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and lie encamped upon opposite mountains. A man comes forth from the army of the invaders, as was extremely common in those times, and defies the Hebrew host to send forth a champion, to meet him in single combat. Terrified by the gigantic bulk and mighty force of Goliah, no man would risk the unequal conflict. David was too young to carry arms, but had been sent to the camp with provisions for his brothers, and heard the challenge. In de fence of his flock, he had killed some beasts of prey, in the wilderness; and he was an excellent marksman with a sling. He thought it might be as easy to kill a man as a wild beast; at all events, he knew that a stone, well directed, would be no less fatal to a giant than to a dwarf. He, therefore, resolved to try his skill; and he tried it with success. Here, no man's free will was intercepted, and no miracle was accomplished; yet, by this train of circumstances, thus brought together, a foundation was laid for the future fortunes of the son of Jesse, for the greatness of his country, and for accomplishing the purposes of Providence.
Take, as another instance, the history of Haman. That wicked man had long meditated the destruction of Mordecai, the Jew, and, rather than not satiate his vengeance upon him, would involve the whole Jewish nation in utter destruction. He at last obtained a decree, sentencing the whole people to the sword; and the day was fixed for its execution. In this crisis of their fate, how was the chosen nation to be delivered? Was God visibly and miraculously to interpose, in favor of his own people? This he could have done ; but he chose rather to act according to the train of secondary causes. He who giveth sleep to his beloved, withheld it from Ahasuerus, the monarch of Persia. In order to pass the night, he called for the records of his reign; there he found it written, that Mordecai had detected a conspiracy, formed against the life of the king, and that he had never been rewarded for it. By this single circumstance, a sudden reversion took place. Mordecai was advanced to honor and rewards; the villany of Haman was detected; the decree, fatal to the Jews, was revoked ; and the whole nation was saved from instant destruction.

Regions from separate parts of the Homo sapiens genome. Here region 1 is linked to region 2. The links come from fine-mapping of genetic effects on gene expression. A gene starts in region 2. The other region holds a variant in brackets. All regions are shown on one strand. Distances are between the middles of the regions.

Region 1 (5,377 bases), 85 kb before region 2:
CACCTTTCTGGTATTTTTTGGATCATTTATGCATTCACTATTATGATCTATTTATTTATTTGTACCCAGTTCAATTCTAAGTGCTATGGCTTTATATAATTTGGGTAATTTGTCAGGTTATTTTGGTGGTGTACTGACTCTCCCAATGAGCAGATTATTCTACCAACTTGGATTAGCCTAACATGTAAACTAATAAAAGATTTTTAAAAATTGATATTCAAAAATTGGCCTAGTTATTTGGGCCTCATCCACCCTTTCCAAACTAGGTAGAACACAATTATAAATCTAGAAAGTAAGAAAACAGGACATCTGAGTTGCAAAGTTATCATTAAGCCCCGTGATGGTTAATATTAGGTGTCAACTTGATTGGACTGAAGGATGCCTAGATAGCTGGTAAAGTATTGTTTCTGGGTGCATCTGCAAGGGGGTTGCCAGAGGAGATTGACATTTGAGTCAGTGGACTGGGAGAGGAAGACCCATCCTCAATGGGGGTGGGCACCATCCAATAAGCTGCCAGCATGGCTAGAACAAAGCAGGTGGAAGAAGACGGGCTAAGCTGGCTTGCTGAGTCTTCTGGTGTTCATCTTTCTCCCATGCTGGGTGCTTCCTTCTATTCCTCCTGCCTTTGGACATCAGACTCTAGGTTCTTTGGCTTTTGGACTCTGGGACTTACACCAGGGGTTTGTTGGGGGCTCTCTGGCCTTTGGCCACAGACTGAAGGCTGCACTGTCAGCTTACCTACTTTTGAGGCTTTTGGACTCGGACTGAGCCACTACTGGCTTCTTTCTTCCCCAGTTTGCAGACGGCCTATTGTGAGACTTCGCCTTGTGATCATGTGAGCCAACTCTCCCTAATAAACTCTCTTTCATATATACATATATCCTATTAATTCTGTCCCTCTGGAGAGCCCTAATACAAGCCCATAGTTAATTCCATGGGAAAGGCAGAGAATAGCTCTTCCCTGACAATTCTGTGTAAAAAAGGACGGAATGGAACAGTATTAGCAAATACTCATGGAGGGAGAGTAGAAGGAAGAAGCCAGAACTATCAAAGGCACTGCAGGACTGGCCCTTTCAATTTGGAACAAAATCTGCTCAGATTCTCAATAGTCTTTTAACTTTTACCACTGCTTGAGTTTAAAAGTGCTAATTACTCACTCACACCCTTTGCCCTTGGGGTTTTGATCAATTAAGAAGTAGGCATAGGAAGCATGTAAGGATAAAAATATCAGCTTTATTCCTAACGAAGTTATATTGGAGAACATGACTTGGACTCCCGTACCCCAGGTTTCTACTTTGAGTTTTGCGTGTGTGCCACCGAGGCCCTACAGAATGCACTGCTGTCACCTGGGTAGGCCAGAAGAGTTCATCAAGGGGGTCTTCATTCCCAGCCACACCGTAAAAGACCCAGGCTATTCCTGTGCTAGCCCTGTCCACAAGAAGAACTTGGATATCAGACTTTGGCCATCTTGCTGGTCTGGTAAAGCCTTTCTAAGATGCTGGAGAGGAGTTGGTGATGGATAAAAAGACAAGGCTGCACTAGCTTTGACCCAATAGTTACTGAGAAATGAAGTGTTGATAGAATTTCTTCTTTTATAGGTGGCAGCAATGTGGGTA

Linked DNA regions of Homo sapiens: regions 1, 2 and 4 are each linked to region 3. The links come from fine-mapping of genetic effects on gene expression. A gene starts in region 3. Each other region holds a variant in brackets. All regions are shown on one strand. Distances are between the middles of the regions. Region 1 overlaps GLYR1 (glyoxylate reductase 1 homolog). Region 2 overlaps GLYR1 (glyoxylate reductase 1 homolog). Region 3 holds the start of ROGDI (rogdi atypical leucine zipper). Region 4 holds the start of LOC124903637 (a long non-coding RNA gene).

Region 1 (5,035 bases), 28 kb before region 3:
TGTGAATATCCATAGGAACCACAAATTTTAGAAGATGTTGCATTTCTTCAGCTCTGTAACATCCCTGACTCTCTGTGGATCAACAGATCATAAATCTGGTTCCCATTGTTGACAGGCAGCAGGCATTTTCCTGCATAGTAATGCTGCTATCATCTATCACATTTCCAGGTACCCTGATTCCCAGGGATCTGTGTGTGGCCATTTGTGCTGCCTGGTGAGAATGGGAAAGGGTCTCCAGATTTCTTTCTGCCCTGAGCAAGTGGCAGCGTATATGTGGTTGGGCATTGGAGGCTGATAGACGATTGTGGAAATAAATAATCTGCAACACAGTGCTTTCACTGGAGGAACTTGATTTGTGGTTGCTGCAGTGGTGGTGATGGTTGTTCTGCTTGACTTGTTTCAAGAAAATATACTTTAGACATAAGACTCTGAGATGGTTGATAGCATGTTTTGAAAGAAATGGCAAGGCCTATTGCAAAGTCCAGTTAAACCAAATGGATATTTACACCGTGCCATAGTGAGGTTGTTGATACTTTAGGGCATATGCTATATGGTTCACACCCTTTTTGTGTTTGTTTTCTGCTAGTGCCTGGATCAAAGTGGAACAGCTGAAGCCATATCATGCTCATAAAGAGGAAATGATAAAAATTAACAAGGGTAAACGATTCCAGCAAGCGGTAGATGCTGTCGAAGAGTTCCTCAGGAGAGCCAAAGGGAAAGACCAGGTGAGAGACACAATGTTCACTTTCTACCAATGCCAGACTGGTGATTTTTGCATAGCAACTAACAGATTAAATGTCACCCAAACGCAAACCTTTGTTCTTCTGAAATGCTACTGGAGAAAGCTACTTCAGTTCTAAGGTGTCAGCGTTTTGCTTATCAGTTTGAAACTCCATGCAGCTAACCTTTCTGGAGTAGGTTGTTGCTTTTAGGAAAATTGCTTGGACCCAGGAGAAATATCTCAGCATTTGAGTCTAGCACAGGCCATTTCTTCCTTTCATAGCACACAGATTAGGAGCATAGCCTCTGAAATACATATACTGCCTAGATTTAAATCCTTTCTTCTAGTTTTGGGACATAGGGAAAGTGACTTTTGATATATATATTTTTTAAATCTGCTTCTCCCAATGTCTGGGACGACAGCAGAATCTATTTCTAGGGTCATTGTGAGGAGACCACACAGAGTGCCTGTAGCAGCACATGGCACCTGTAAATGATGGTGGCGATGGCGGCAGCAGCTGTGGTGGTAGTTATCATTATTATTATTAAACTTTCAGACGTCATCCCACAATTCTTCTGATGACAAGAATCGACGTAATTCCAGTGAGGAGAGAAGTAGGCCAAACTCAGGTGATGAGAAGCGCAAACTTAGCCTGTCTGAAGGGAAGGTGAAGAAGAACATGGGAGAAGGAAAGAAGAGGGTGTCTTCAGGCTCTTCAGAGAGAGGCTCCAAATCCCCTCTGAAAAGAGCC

In like manner, in the history of Joseph, and other histories of the Old Testament, we see the most familiar events made instru. . mental in the hand of God, to effect the purposes of his providence.
There is, then, a particular Providence, which governs the affairs of the world. The power and wisdom of the Almighty is constantly exercised, in conducting the concerns of men. All things are full of God. In the regions of the air, in the bowels of the earth, and in the chambers of the sea, his power is felt. Every event in life is under his direction and control. Nothing is fortuitous, or accidental. He gives laws to the tempest, where to spend its force; directs the meteor, flying in the air, where to fall, and where to consume. Are the elemental and subterraneous fires bound up? He can let them loose. Are they broken loose? He
can collect them, as in the hollow of his hand. And all this he performs without unhinging the general system, and without any visible tokens to us, that he is in any way concerned, though he is in fact the effective agent. In like manner, we may comprehend, in some measure, how God may direct, not only the motions of the inanimate and passive part of creation, but also the determinations of free agents, to answer the purposes of his Providence. The hearts of men are in the hands of the Lord, as much as the rivers of water. This does not, in the least, destroy the freedom of human actions. Every one knows that the acts of free agents are determined by circumstances; and these circumstances are always in the hand of God. The dispositions and resolutions of men are apt to vary, according to the different turn of mind, or flow of spirits, or their different situations in life, as to health or sickness, strength or weakness, joy or sorrow; and, by the direction of these, God may raise up enemies, or create friends, stir up war, or make peace. This sentiment was maintained by Seneca. " I say not,” says he, " that the lightning comes directly from the hand of Jove, but things are properly disposed for the execution of his will; for he acts not immediately, but by the intervention of means."